Common Problems Encountered During an EMC Chamber Installation Resulting in Delays and Cost Overruns
Below is a comprehensive list of the other often overlooked problems encountered during a chamber install, that are the sole responsibility of the user/buyer of EMC chamber:
- User/buyer asks for a revision to the drawings after they had originally given final approval. What are some reasons that the user/buyer may require a late revision to a drawing? Here are just a few examples:
- The type of penetrations and locations of the bulkheads not thoroughly thought through or specified upfront.
- The size of doorways, ramps, and other critical dimensions such as ceiling height and quiet zone size determined to be inadequate based on the size of the EUT.
- Number and types of power outlets and associated filtering for power frequency and higher RF signal frequencies are overlooked and not specified.
- Standard height loading dock not available at load/unload site.
- No arrangements prepared for the manipulation, secure staging, and secure storage of install/move equipment and chamber hardware, crating/uncrating, removal of waste material, etc.
- Forklift and forklift operator not available when needed.
- The parent room floor is not level and extra effort is required to install the chamber on a level plane.
- Housekeeping power outlets are not provided for powering installation tools.
- Services for the removal of trash and other construction debris are not provided.
- Sufficient air circulation throughout cementing and other odor-producing processes is not provided.
- Ownership of mechanical and electrical attachment between the parent building and chamber incorrectly assumed to reside with the chamber installer and not with the user/buyer.
- Access to the installation site during all necessary and available work times not provided (days, nights, weekends as required).
- Any specialty security measures at the worksite are not properly coordinated or communicated to the installation team.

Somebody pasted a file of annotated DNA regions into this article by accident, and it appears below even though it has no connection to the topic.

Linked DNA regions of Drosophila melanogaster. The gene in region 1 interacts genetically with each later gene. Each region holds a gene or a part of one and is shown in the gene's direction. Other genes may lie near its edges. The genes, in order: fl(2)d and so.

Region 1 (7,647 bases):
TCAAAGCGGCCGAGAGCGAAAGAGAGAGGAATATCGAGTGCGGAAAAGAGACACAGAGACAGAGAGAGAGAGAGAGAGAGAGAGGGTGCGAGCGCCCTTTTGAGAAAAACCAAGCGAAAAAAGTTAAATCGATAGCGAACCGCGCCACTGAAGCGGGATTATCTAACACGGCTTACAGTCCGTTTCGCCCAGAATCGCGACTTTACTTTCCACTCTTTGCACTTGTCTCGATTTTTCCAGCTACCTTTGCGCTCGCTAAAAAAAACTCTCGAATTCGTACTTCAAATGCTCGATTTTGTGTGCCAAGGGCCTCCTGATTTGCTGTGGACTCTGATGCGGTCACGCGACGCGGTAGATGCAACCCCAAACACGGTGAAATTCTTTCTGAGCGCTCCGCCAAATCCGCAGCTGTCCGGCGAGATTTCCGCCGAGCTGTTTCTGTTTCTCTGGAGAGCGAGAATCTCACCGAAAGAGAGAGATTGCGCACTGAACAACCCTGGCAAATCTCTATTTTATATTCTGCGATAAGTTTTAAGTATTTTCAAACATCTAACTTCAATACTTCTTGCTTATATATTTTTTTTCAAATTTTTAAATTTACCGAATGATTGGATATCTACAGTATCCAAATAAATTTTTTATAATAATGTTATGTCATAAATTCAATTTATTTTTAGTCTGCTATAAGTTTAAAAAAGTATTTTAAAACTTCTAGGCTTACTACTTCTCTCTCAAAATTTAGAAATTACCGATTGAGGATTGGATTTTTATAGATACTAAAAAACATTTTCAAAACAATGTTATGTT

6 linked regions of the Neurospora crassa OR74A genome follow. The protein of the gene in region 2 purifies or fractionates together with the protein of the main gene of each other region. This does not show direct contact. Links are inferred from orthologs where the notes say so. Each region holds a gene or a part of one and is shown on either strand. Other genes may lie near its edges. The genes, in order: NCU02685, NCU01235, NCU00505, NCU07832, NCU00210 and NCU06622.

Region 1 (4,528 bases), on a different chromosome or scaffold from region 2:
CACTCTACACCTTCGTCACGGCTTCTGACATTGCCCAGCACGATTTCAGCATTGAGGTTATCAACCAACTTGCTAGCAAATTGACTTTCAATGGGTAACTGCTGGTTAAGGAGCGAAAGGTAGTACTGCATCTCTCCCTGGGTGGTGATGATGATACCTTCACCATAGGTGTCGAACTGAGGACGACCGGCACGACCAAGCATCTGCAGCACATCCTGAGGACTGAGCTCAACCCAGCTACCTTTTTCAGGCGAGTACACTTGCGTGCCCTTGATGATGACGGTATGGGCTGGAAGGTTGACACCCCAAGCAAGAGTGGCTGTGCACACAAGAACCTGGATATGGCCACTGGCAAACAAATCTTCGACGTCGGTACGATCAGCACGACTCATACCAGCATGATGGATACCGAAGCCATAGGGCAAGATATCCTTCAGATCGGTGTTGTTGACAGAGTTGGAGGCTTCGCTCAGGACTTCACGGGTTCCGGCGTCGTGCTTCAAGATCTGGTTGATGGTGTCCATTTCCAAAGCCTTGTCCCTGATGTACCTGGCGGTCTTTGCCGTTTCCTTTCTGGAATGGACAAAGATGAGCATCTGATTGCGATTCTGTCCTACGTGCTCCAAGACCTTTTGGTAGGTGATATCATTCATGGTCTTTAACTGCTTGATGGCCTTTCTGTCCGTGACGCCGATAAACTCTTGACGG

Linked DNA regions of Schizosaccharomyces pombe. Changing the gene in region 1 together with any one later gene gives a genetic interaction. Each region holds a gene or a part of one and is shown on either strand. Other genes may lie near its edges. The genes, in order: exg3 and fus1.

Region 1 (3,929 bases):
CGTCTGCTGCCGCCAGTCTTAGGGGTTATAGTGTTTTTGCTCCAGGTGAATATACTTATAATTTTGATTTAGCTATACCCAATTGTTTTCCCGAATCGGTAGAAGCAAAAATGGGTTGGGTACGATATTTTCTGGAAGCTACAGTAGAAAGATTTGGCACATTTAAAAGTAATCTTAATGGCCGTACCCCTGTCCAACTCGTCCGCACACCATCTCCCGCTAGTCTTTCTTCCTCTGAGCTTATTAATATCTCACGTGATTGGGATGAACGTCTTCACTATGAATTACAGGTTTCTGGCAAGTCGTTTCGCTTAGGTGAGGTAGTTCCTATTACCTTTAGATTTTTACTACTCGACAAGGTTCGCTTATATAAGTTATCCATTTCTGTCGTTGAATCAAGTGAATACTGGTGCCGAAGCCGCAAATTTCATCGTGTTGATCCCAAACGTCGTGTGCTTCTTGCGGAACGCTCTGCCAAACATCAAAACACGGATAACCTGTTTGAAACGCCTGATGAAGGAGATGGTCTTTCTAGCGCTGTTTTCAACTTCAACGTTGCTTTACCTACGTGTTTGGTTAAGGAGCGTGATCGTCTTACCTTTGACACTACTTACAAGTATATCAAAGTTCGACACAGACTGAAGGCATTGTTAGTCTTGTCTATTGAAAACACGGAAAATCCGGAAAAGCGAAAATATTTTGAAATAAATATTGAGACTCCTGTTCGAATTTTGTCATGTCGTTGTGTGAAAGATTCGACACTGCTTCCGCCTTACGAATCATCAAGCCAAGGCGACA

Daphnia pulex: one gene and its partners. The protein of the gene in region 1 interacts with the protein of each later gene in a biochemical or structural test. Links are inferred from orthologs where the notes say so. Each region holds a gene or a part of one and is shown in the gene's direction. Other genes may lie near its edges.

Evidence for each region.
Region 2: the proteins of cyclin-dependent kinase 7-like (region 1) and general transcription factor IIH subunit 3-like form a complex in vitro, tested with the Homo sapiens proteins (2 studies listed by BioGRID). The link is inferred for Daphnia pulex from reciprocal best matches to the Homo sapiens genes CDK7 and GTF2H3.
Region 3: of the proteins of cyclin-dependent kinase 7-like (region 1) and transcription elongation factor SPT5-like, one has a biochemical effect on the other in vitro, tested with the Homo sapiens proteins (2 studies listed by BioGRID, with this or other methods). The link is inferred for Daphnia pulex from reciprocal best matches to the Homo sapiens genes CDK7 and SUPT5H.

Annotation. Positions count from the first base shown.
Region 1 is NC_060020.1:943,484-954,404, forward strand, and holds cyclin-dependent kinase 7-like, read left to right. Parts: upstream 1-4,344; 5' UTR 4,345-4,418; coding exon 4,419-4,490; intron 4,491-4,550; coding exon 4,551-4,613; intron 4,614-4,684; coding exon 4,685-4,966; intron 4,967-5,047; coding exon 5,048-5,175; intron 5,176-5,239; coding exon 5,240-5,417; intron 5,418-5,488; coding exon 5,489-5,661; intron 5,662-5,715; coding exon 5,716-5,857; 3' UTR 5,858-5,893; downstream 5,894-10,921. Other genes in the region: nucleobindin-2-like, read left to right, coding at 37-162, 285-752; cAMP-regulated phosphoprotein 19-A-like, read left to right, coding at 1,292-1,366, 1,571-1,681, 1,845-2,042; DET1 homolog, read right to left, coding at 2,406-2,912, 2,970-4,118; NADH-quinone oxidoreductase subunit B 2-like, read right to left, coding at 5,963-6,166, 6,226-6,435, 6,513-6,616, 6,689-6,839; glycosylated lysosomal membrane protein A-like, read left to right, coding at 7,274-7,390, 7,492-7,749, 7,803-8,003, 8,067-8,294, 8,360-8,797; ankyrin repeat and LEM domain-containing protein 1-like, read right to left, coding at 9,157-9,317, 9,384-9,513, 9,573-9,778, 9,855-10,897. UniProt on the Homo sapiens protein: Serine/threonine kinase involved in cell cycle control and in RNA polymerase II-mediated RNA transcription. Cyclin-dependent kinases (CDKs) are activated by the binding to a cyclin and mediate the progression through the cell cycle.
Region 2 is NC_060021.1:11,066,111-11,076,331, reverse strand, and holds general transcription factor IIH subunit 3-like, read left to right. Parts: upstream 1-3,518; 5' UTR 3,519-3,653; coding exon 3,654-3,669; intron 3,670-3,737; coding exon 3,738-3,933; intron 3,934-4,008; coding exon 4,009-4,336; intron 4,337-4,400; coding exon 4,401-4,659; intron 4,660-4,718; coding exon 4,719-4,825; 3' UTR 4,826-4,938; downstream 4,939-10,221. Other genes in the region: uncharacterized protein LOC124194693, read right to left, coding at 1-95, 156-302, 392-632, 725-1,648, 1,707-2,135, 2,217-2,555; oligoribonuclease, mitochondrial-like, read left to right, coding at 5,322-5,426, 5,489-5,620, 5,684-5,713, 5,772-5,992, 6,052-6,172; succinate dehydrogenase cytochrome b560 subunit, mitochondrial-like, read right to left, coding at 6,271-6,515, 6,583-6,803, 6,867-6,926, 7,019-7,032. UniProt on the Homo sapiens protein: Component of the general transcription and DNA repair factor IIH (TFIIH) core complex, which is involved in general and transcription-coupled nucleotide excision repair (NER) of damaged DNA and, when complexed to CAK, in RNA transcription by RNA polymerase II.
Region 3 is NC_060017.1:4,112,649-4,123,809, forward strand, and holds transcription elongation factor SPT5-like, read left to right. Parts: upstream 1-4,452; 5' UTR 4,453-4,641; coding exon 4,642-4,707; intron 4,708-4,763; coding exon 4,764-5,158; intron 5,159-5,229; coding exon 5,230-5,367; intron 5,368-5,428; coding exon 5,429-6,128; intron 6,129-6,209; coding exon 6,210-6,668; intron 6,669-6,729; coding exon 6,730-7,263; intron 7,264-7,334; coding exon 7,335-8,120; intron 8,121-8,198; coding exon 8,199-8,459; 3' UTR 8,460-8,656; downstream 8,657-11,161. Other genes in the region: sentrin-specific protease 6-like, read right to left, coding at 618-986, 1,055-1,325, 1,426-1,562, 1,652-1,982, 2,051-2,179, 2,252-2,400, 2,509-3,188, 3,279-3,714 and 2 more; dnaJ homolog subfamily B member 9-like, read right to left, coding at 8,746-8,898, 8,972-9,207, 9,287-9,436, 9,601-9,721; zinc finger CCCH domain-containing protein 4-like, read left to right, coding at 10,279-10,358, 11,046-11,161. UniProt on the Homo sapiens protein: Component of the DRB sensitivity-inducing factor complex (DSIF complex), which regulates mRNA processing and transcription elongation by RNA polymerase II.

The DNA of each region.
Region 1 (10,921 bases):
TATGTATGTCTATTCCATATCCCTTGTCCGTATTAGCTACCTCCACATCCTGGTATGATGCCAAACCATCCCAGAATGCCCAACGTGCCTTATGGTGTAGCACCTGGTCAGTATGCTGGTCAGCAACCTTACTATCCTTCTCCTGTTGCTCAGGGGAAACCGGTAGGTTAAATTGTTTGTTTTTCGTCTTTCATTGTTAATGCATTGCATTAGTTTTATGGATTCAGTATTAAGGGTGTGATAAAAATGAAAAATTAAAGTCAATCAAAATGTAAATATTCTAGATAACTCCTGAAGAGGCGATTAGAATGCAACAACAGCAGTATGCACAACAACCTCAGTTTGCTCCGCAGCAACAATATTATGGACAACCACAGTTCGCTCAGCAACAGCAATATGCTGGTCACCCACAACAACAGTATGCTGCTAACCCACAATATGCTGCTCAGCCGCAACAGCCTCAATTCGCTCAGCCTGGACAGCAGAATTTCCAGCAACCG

- Minimum and maximum safe working temperatures are not provided.
- Worksite does not contain sufficient illumination, and other arrangements for proper lighting are required.
Other Chamber Install/Move Aspects to Consider
Consider how the chamber is to be validated at what stages of the install process validation tests need to be performed. Some validations tests to consider are:
- Shielding effectiveness (before absorber is installed)
- Normalized Site Attenuation (NSA)
- Field Uniformity (16 point per IEC 610004-3)
- Site Voltage Standing Wave Ratio (sVSWR)
- Modeled long wire absorber-lined shield enclosures (ALSE) measurement (required for automotive EMC testing)
For more information about these validation tests and others, how to perform them, and possible safety considerations that go along with them, please consult the following reference standards:
- IEEE 299 (2006) – IEEE Standard Method for Measuring the Effectiveness of Shielding Enclosures.
- ANSI C63.4-2014. American National Standard for Methods of Measurement of Radio-Noise Emissions from Low-Voltage Electrical and Electronic Equipment in the Range of 9 kHz to 40 GHz.
- CISPR 16-1-4:2010. Specification for radio disturbance and immunity measuring apparatus and methods – Part 1-4: Radio disturbance and immunity measuring apparatus – Antennas and test sites for radiated disturbance measurements.
- IEC 61000-4-3 :2006+AMD1:2007+AMD2:2010 (consolidated version). Electromagnetic compatibility (EMC) – Part 4-3: Testing and measurement techniques – Radiated, radio-frequency, electromagnetic field immunity test.
- RTCA DO-160G. Environmental Conditions and Test Procedures for Airborne Equipment (08-Dec-2010).
- CISPR 25:2016. Vehicles, boats and internal combustion engines – Radio disturbance characteristics – Limits and methods of measurement for the protection of on-board receivers.
- ISO 11452-2:2019. Road vehicles — Component test methods for electrical disturbances from narrowband radiated electromagnetic energy — Part 2: Absorber-lined shielded enclosure.